As a professional musician himself, Dr. Greenberg said that in the modern world where social divisions exist, their study highlighted that music can be a denominator to bring people together. Co-author Dr. Sandra Matz, who is an Assistant Professor at Columbia Business School, likewise said that their findings can lay the foundation for new approaches for music management or record companies to build and target audiences.
Stony Brook University's Assistant Professor Dr. Andrew Schwartz was also a part of the study. He said that their findings can also be applied to mental health. For instance, when listeners are feeling uncertain or stressed, they can choose the music of artists with the same personalities as them so they can feel a sense of connectedness or they will feel understood.
Taste in music and personality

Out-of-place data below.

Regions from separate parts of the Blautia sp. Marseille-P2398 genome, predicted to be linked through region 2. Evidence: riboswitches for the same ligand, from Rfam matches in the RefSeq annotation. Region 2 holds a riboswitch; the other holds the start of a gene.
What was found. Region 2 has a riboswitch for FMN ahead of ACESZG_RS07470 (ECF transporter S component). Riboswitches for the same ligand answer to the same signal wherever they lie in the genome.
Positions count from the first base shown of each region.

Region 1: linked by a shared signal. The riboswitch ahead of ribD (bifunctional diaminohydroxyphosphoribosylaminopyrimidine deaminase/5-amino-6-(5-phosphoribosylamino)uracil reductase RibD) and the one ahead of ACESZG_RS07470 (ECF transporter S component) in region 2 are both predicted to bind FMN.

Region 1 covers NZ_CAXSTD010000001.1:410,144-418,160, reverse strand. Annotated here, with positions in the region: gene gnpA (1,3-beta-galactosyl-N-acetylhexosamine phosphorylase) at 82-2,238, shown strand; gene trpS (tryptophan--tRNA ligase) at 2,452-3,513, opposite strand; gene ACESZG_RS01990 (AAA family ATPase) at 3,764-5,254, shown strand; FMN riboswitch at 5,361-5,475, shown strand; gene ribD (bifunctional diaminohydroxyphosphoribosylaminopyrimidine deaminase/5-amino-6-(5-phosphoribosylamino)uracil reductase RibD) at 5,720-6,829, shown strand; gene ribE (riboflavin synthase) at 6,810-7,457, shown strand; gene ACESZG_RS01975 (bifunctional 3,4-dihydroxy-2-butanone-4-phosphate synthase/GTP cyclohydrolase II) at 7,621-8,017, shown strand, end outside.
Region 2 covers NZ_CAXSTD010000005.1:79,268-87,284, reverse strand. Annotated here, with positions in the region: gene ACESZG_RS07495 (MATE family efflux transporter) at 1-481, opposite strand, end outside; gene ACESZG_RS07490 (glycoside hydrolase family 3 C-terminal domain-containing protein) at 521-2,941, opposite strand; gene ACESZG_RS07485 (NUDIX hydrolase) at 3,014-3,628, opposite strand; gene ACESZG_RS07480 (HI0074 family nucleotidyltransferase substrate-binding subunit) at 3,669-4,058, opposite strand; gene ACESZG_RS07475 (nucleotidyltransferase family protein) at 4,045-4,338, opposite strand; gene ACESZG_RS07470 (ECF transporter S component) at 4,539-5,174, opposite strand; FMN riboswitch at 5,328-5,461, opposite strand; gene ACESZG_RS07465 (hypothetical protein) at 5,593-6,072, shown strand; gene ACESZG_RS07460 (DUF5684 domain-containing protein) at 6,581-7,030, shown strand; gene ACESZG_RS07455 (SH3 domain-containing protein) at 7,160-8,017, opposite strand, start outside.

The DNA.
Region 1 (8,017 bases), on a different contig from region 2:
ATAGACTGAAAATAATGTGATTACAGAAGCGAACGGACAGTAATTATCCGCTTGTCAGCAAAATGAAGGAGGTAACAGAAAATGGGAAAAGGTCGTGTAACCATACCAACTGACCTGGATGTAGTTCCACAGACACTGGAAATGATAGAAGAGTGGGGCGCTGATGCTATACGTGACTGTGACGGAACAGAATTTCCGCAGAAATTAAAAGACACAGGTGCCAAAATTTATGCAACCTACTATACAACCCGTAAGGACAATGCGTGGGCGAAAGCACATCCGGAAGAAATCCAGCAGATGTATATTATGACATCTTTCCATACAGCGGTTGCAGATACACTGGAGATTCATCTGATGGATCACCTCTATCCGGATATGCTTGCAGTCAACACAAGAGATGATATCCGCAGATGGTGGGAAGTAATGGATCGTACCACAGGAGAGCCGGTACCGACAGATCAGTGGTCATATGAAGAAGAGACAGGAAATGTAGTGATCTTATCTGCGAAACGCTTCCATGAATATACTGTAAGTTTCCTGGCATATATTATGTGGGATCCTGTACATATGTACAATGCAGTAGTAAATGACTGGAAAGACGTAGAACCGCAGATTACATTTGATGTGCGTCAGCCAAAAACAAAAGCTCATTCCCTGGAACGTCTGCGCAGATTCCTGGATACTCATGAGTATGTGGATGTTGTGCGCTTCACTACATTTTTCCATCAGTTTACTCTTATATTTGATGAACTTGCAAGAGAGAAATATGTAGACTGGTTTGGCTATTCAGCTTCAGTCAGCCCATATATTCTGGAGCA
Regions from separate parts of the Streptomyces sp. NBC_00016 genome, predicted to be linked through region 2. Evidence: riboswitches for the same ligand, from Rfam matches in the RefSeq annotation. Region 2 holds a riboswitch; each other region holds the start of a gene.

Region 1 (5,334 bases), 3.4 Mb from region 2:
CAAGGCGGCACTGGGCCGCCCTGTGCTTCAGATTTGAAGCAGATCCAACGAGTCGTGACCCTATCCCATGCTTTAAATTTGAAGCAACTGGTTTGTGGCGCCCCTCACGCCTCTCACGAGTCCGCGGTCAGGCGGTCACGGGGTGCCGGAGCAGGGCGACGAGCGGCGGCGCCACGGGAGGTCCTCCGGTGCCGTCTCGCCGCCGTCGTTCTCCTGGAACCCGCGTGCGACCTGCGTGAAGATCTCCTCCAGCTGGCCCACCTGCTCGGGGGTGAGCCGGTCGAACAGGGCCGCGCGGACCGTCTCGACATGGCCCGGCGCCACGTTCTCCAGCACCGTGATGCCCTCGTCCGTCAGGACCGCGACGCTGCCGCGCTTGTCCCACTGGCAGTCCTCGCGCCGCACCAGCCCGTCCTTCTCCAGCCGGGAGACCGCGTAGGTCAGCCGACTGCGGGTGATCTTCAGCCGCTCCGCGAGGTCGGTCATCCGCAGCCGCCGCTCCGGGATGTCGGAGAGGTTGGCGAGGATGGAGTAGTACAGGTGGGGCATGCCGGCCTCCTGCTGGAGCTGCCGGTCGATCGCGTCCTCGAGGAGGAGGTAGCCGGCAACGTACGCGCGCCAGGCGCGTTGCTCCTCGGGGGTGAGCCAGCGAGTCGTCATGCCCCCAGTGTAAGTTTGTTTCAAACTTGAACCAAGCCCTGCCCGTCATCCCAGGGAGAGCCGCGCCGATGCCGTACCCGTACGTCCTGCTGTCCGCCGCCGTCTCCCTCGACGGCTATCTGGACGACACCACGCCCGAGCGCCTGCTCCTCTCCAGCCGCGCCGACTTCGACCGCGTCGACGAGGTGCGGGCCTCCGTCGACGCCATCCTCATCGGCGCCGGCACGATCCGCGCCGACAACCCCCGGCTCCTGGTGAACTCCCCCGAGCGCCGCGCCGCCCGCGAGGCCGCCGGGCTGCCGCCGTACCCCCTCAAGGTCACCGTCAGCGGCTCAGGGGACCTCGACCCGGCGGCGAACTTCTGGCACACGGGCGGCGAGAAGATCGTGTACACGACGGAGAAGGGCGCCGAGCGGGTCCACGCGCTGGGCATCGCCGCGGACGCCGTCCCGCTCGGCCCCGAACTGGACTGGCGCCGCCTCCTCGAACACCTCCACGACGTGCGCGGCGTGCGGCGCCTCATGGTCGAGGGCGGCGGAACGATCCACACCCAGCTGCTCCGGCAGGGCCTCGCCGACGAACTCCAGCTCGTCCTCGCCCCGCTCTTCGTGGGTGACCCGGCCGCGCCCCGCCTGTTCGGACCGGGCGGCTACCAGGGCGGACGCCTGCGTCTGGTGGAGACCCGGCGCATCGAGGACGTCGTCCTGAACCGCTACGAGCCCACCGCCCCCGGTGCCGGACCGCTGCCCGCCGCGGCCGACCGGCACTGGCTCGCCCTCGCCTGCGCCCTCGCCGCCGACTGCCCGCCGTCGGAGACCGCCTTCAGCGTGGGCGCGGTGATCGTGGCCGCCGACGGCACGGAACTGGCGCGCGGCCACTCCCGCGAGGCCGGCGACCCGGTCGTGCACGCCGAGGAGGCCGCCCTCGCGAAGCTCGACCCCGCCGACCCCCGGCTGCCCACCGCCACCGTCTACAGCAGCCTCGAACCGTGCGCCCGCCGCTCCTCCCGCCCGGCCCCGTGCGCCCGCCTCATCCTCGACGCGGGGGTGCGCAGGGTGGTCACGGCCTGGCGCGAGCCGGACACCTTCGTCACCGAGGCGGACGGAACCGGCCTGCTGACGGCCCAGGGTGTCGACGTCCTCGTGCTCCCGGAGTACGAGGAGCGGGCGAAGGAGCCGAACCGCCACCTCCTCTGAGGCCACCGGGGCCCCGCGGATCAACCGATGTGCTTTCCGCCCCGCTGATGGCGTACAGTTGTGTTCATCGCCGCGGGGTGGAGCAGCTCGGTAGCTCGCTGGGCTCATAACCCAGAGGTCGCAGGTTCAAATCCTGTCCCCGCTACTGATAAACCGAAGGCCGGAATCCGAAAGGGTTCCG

According to Verywell Mind, a platform that provides health and wellness information, fans of pop music tend to be conventional, honest, and extroverted. They have high self-esteem and are hardworking. However, previous studies also show that pop music lovers tend to be more uneasy and less creative.
On the other hand, rap and hop music lovers are usually outgoing and have high self-esteem. The wellness platform negates the stereotype that hip hop music lovers are violent or aggressive. Despite also of the aggressive image that rock and heavy metal music portray, fans of this type of music are found to be quite gentle. They are often introverted and tend to be creative but may suffer from low self-esteem.
Fans of indie music are typically creative, intellectual, and introverted. Yet, they also tend to be less hardworking. The common personality characteristics among fans of the indie genre are anxiousness, low self-esteem, and passivity. Moreover, people who love dance music are usually assertive and outgoing. They tend to rank high in the trait of openness.
Classical music fans are more introverted but at ease with the world around them and with themselves. They have a good sense of self-esteem and creativity. People who enjoy soul, blues, and jazz music were found to have high self-esteem and are more extroverted. They likewise tend to be more at ease, intelligent, and very creative.